Wartime Stories

Doug Moore – WW2 in Bomber Command

Thank you Doug for sharing your memories and allowing us to tell your story

This is Mr. Doug Moore’s story, a wireless operator who served in Bomber Command during WW2. Doug still has his flight log book which provides us with a wealth of information on his wartime exploits in the air. He served in the 76 Squadron and the 192 Squadron.


He was born Douglas Holmes Moore during 1923 at Horncastle in Lincolnshire. At the outbreak of war in September 1939, 16-year-old Doug had become an agricultural worker, still living at his birthplace. Agricultural jobs at the start of the war were a reserved occupation, which made it difficult for Doug to leave agriculture and join the armed forces. He was already in the local ATC and so decided to apply to the RAF who were recruiting for desperately needed aircrew.

He reported to RAF Cardington in Bedfordshire to take his entry tests, mathematics, general knowledge and aircraft recognition etc. Cardington is probably more famous as the place where the ‘R’ series of airships were built and flown during the 1920’s, especially the R101.

He was successful, and so in 1942 he started on the path to become a wireless operator in RAF Bomber Command.


RAF Padgate

Doug was ordered to report to RAF Padgate near to Warrington in Cheshire on the 21st April 1942. He collected his kit, documents and received his service number, 1620298. His first impressions of Padgate was that it was like a prison camp, but thankfully, he was only there for one week.


Late April 1942, and to Blackpool to start Morse and wireless training at the signals school. The school turned out to be located on the top floor of the Woolworths sea front store. In addition to ‘square-bashing’ in front of the Cenotaph and outside the Metropole Hotel, the trainee aviators had to march to Cleveleys to practice riffle firing.


RAF Yatesbury in Wiltshire was the radio and radar school where Doug underwent further signals training. He was there between July and November 1942.

Church Lawford

RAF Church Lawford in Warwickshire, No. 8 Pilot Advance Flying Unit. His training here included point-to-point wireless. It was here that he first met Pilot Instructor Crotch. Crotch was in his mid-thirties and an extremely experienced pilot. He would eventually become Doug’s ‘skipper’.


On 30th April 1943 Doug was posted to RAF Madley, Hereford, No. 4 Radio School where he started his airborne wireless training in Percival Proctors. Thankfully no ‘square-bashing’ while he was here.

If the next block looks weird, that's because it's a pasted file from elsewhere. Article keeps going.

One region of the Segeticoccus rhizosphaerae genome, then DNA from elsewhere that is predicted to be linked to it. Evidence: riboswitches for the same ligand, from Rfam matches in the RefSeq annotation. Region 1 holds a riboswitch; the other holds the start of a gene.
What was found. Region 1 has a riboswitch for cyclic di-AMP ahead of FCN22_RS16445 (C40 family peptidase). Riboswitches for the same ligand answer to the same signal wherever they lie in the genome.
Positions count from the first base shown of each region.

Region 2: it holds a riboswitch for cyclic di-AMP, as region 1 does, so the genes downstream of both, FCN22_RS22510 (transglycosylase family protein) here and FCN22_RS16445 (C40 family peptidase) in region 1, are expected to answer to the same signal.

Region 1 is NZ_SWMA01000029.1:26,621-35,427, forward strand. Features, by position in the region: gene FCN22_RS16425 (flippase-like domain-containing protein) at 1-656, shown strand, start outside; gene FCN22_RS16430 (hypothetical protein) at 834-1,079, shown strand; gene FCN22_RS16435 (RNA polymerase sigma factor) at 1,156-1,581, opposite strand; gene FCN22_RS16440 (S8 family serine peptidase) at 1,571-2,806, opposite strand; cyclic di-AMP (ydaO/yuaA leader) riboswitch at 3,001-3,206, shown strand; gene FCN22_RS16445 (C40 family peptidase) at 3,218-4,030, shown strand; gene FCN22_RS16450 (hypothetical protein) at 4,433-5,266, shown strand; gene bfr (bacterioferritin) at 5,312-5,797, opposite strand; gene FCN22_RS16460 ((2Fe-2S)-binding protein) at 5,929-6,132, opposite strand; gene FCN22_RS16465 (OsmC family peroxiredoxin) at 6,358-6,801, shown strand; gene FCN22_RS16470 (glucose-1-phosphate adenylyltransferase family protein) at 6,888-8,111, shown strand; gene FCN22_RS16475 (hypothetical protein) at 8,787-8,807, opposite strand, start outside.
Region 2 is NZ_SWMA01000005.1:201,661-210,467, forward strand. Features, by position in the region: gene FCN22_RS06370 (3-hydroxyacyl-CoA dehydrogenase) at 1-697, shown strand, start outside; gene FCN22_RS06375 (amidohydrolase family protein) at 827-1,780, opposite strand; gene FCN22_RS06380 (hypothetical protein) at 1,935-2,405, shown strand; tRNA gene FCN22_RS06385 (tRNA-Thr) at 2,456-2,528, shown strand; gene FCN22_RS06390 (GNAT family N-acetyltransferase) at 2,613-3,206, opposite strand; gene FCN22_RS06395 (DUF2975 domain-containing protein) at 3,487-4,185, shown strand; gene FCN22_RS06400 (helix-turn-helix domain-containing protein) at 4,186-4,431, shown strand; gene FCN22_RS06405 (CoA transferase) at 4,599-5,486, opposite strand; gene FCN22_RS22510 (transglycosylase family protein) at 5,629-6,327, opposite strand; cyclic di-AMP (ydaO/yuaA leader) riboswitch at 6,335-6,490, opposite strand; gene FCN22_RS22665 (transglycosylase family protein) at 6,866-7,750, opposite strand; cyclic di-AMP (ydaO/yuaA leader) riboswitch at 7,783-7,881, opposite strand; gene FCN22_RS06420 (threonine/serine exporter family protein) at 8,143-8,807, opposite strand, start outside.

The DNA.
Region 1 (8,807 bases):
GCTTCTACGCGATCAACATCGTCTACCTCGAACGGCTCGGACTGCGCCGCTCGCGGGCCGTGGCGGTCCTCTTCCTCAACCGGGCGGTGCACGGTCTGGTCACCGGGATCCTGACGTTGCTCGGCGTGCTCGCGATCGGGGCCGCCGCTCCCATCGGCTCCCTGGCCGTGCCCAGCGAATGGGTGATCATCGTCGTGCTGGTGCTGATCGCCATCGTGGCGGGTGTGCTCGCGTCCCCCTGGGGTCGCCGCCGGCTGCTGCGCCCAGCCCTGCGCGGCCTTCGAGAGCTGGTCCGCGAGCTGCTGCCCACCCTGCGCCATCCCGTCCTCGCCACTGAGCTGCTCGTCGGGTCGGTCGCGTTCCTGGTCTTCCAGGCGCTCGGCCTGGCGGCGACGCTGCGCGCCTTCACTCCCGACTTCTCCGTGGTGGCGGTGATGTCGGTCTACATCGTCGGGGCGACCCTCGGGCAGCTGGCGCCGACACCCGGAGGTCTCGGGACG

June 30th 1943 and on to RAF Evanton, Scotland, for air gunnery training using Blackburn Botha aircraft. It was here that Doug received his ‘stripes’.


September 21st 1943, posted to RAF Staverton, Nr Cheltenham, Gloucestershire, for daytime airborne wireless training using De-Havilland Dominie aircraft.

Moreton Valence

November 30th 1943, RAF Moreton Valence in Gloucestershire which was originally opened as RAF Haresfield. It was designated a landing ground up until 1941 when it was rebuilt, upgraded  and renamed RAF Moreton Valence. It was here that Doug underwent night flying training in Avro Ansons. He still remembers the manual undercarriage gear in the Anson as it took exactly 180 turns of the crank to raise or lower it!

The trainee aviators would catch their first sight of a jet aircraft. They were told that if they saw or heard anything unusual, they were to ignore it and not to discuss it with anyone. This was of course, a sure way to get their attention. They were soon to get their first sight and sound of an experimental Gloucester Meteor.


January 24th 1944 to February 12th 1944 at RAF Harwell. The name Harwell is probably better associated with its more recent use, the Atomic Energy Authority. During WW2, it was home to several squadrons in training such as 105, 107 and 226 squadrons. Doug was here with 15 OTU, training on Wellington Bombers.

It was here that he met the aircrew members (crewed-up) that he would spend the rest of the war with, and he was reacquainted with Crotch, now Flying Officer Crotch.

Pilot: Flying Officer Crotch – a solicitor in civilian life

Navigator: Fl/Lt Dimminger

Bomb Aimer: Vic Worsley – from Bolton

Flight Engineer: Anthony Martin – a Cockney lad

Mid-upper Gunner: Jack Lysaght – a Cornishman

Rear-Gunner: Tony Leonards – another Cockney lad

Wireless Operator: Fl/Sgt Doug Moore

The crew spent their short time here on cross country training, circuits and bumps, bombing and stick bombing. Doug’s logbook gives us a rare insight into the fast pace of training.


March 5th 1944 to April 28th 1944 at RAF Rufforth. Newly constructed and opened on the 10th June 1942, RAF Rufforth was about 4 miles to the west of York. A new unit was formed there in March 1943, No. 1663 Heavy Conversion Unit, to train aircrew on the Handley Page Halifax Bomber. Doug and the crew trained here on Halifax Vs.

They undertook their first operation whilst here. On the night of April 27th, they were sent on a night operation, a diversionary raid to drop ‘window’. The aircraft used on this raid was a Halifax V, DG 297 of ‘C’ flight.  Window or ‘chaff’ as the Americans called it, was a  method of  ‘jamming’ German radar by dropping thin aluminium strips cut to the wavelength of the radar transmissions. This gave false ‘returns’ and confused the German radar operators.